Project Management

The clients who give consulting a bad name

Chip Camden describes caricatures of bad clients he's experienced in the wild. See if you recognize any of these types of clients from your consulting work.

Following on from my recent post on The consultants who give the rest of us a bad name, reader and blogfriend Stu Savory suggested a corresponding post on bad clients.

"Bad clients?!" I hear you cry. "There's no such thing as a bad client, as long as they pay my bills. Perhaps they're just misunderstood."

Certainly, we consultants have been known to misunderstand on occasion. But yes, Virginia, there is such a thing as a bad client — a client who will cause you so much grief that you would gladly refund every penny they ever gave you if they would only forget that they ever heard your name. Not that any of my clients are like that. After all, I'm still taking their pennies.

As evidence of the existence in the wild of these "bad clients," I refer to Brad Egeland's TechRepublic article: Four types of clients to avoid. Allow me to add a few more caricatures from my own experience.

The damsel in distress

These clients wait until they're tied to the railroad tracks and the train is coming 'round the bend before they decide it's time to call a consultant. They expect you to ride to the rescue, fix everything, and then be on your merry way with a tip of your hat. Sometimes this can make for good business with excellent referrals, but more often than not if you buy into their unrealistic expectations you're going to find yourself catching the same train — in the face. You have to honestly tell the client when they've called you too late to be of help. If you decide to take the engagement, set realistic expectations for what can be salvaged from the wreckage. Most importantly, try to educate them on how involving you from the beginning could have avoided this situation — and suggest that they adopt that approach for future projects.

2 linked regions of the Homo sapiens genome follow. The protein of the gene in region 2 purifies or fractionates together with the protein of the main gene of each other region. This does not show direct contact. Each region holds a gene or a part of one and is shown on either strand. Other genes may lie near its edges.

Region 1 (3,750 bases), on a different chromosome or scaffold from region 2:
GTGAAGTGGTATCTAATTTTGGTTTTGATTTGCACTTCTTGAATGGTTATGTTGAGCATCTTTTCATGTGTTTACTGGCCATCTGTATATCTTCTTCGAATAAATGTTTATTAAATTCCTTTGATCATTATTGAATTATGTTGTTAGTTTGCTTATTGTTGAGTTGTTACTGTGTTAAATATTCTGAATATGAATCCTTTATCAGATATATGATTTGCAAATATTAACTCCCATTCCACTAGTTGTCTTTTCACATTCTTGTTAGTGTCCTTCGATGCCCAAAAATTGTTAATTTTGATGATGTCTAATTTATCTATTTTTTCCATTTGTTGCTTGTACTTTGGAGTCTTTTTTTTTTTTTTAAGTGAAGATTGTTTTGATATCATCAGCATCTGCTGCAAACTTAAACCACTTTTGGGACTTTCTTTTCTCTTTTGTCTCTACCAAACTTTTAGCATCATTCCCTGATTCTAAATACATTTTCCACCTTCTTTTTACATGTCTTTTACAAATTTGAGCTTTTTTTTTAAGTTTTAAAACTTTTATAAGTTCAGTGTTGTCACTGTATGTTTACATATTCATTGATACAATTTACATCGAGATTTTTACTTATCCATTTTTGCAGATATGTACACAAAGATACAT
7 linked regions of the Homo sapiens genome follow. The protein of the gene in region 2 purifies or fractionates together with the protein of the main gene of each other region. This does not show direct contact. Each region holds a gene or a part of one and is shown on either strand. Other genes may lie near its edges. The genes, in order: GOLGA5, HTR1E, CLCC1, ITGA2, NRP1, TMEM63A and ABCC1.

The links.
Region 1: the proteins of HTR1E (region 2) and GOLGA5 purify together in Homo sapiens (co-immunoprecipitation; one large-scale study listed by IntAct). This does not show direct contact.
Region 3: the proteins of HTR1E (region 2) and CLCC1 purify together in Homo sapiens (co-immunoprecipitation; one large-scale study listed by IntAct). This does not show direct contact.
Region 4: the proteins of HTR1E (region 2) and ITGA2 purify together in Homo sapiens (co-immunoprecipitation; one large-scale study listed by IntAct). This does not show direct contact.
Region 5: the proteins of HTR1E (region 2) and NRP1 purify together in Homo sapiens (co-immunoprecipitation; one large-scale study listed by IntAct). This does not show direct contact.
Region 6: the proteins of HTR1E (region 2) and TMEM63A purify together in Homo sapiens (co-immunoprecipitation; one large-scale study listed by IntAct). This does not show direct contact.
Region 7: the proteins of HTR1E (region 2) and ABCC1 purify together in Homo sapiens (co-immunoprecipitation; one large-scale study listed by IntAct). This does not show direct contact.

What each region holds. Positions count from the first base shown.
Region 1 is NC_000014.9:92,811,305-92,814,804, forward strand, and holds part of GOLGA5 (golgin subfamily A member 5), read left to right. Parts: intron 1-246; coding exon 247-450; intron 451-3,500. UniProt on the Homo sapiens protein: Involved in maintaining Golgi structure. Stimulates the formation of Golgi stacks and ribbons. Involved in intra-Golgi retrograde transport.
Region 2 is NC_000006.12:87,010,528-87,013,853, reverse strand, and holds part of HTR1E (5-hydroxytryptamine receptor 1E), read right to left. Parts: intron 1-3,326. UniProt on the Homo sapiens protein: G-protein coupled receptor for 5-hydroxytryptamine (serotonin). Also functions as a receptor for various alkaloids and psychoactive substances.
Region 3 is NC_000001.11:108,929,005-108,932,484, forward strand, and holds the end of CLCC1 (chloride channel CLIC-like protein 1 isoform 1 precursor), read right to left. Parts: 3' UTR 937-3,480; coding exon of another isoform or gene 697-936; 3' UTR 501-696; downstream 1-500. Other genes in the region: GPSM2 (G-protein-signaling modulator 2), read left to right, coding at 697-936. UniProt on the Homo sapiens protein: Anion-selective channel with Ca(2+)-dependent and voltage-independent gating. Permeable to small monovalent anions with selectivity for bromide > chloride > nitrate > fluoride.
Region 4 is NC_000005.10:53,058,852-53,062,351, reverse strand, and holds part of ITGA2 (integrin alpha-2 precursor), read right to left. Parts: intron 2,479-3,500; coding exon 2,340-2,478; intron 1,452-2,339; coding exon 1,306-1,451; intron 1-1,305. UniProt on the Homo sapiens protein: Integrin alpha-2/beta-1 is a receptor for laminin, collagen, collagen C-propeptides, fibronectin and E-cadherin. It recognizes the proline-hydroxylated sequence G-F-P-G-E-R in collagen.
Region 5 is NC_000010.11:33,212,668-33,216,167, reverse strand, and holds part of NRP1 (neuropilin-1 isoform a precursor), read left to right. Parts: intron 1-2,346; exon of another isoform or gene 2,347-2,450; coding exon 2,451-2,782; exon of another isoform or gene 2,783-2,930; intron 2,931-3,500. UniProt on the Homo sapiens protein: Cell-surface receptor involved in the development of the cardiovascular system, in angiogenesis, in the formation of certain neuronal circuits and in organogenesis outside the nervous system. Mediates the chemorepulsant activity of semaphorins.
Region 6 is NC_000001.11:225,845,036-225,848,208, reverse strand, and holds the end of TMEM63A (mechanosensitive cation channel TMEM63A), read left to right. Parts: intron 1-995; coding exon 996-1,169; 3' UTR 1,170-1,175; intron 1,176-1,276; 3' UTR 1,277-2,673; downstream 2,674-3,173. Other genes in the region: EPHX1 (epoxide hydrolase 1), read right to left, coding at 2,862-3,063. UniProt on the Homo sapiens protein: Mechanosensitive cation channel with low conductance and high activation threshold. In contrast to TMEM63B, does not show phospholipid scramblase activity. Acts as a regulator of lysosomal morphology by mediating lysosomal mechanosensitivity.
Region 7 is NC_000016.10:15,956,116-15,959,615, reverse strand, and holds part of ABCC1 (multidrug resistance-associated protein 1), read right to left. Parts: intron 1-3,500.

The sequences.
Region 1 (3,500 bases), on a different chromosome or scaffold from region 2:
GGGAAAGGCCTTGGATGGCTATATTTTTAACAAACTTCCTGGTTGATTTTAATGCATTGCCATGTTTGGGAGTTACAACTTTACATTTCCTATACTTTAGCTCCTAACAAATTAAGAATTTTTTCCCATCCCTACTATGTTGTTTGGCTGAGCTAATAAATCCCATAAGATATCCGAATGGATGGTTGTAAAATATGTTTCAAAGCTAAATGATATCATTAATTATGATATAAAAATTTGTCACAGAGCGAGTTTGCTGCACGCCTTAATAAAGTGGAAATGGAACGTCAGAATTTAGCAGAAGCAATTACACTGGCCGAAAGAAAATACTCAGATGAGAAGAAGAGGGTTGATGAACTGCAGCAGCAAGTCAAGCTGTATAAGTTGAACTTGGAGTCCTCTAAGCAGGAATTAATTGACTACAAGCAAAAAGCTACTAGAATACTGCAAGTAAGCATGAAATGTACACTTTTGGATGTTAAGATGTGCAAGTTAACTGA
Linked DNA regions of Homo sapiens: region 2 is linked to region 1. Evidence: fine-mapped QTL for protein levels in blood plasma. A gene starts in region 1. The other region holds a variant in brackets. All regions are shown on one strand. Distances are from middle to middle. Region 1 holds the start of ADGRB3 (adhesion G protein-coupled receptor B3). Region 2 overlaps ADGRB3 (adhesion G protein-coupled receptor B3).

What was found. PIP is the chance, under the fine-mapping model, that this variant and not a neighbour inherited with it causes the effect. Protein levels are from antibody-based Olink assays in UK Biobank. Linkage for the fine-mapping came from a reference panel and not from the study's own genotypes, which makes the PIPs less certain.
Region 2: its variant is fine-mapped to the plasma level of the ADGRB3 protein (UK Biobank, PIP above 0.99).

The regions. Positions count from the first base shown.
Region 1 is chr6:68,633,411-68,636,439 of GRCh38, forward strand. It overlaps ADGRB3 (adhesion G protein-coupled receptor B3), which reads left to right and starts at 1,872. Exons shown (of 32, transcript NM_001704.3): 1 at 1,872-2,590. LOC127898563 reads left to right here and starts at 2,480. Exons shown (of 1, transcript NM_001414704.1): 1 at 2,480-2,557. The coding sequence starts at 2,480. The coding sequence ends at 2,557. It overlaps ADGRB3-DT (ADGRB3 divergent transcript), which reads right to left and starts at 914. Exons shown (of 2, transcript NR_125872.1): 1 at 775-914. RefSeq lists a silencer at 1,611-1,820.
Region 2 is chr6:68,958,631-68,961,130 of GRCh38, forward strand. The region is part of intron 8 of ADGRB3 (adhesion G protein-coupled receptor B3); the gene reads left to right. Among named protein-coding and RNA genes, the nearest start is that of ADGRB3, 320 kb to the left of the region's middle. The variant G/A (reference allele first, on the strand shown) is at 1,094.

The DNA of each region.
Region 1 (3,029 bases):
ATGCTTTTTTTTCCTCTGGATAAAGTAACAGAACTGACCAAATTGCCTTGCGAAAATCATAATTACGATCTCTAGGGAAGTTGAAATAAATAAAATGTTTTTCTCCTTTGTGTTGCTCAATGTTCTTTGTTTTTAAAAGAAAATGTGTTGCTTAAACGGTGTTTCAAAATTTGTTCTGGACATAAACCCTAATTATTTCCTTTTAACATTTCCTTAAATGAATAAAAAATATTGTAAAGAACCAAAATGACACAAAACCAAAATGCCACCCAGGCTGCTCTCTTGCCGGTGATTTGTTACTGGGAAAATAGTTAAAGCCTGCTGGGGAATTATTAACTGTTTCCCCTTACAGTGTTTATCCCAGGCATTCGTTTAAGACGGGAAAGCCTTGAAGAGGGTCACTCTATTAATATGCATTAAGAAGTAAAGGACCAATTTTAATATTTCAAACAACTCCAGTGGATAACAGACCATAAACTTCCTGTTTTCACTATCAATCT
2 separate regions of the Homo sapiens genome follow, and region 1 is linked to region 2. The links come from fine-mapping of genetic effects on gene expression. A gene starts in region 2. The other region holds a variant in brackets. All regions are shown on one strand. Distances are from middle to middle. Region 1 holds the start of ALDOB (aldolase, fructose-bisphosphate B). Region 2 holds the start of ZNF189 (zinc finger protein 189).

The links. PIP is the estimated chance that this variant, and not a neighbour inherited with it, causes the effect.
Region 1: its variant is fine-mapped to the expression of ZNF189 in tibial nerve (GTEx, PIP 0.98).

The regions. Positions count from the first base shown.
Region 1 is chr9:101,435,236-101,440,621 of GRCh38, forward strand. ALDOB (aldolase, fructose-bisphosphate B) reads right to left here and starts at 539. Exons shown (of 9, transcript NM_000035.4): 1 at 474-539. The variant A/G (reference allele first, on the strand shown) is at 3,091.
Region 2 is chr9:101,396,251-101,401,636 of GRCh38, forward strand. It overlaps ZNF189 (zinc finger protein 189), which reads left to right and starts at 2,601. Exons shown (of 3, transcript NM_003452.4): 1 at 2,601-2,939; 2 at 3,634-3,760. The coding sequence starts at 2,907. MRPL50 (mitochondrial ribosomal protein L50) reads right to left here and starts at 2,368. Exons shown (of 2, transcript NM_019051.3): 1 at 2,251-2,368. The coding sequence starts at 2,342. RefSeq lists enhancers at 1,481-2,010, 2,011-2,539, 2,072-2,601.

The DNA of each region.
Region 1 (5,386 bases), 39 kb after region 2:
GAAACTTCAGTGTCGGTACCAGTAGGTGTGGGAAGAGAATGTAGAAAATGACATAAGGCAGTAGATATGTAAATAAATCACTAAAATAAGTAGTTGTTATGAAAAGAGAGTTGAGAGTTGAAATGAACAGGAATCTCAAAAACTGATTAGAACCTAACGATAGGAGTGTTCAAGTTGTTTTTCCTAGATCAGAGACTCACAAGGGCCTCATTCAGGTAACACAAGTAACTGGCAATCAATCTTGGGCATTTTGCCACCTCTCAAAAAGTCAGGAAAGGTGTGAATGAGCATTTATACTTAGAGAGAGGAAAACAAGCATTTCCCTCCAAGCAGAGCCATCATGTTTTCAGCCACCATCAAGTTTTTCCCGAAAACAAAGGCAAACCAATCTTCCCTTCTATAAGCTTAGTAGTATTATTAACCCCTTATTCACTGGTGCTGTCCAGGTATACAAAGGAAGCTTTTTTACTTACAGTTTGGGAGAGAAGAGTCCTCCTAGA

Ebenezer Scrooge

This client expects you to be available at all times, and work extra hours for no extra money. They'll try to blame their needs on your past performance, saying that it was understood that such-and-such would be included in the original agreement. "We paid you to get it working, and it isn't working to our requirements" is their common refrain. Never mind that the requirements have shifted over time, and were never all that clear to begin with. Never, ever do fixed-price work for this sort of client. In fact, the potential for encountering Mr. Scrooge is the main reason why I prefer hourly contracts in general.

The tyrant

The primary purpose of every project for this client is to enhance his or her power and glory. They downplay the achievements of others, especially consultants from the outside. Since every effort must bear witness to their superiority, they micromanage all aspects of the project and discourage innovation by underlings. It's "my way, or the highway." Hello, highway.

The impostor

Not to be confused with an otherwise capable person suffering from the Impostor Syndrome, these truly clueless people are actively hiding the fact that their mug belongs on the poster for the Peter Principle. They have no idea what they need, and they want you to cover for them. These people can actually make great clients if you can lead them — until things go wrong, and you become the fall guy.


As I stated above, these are caricatures of bad clients. In the real world, a lot of clients possess some of these features to a degree. We consultants have to evaluate whether we can get past them in order to have a workable engagement. Often it comes down to perceiving the tendency and setting the appropriate expectations in advance. That calls for an insightfulness into interpersonal relationships that many of us geeks don't naturally possess. It's one more thing we have to work at to have successful client relationships.

What are we missing from the list? Please share your tales of villains and victims in the discussion.


Chip Camden has been programming since 1978, and he's still not done. An independent consultant since 1991, Chip specializes in software development tools, languages, and migration to new technology. Besides writing for TechRepublic's IT Consultant b...

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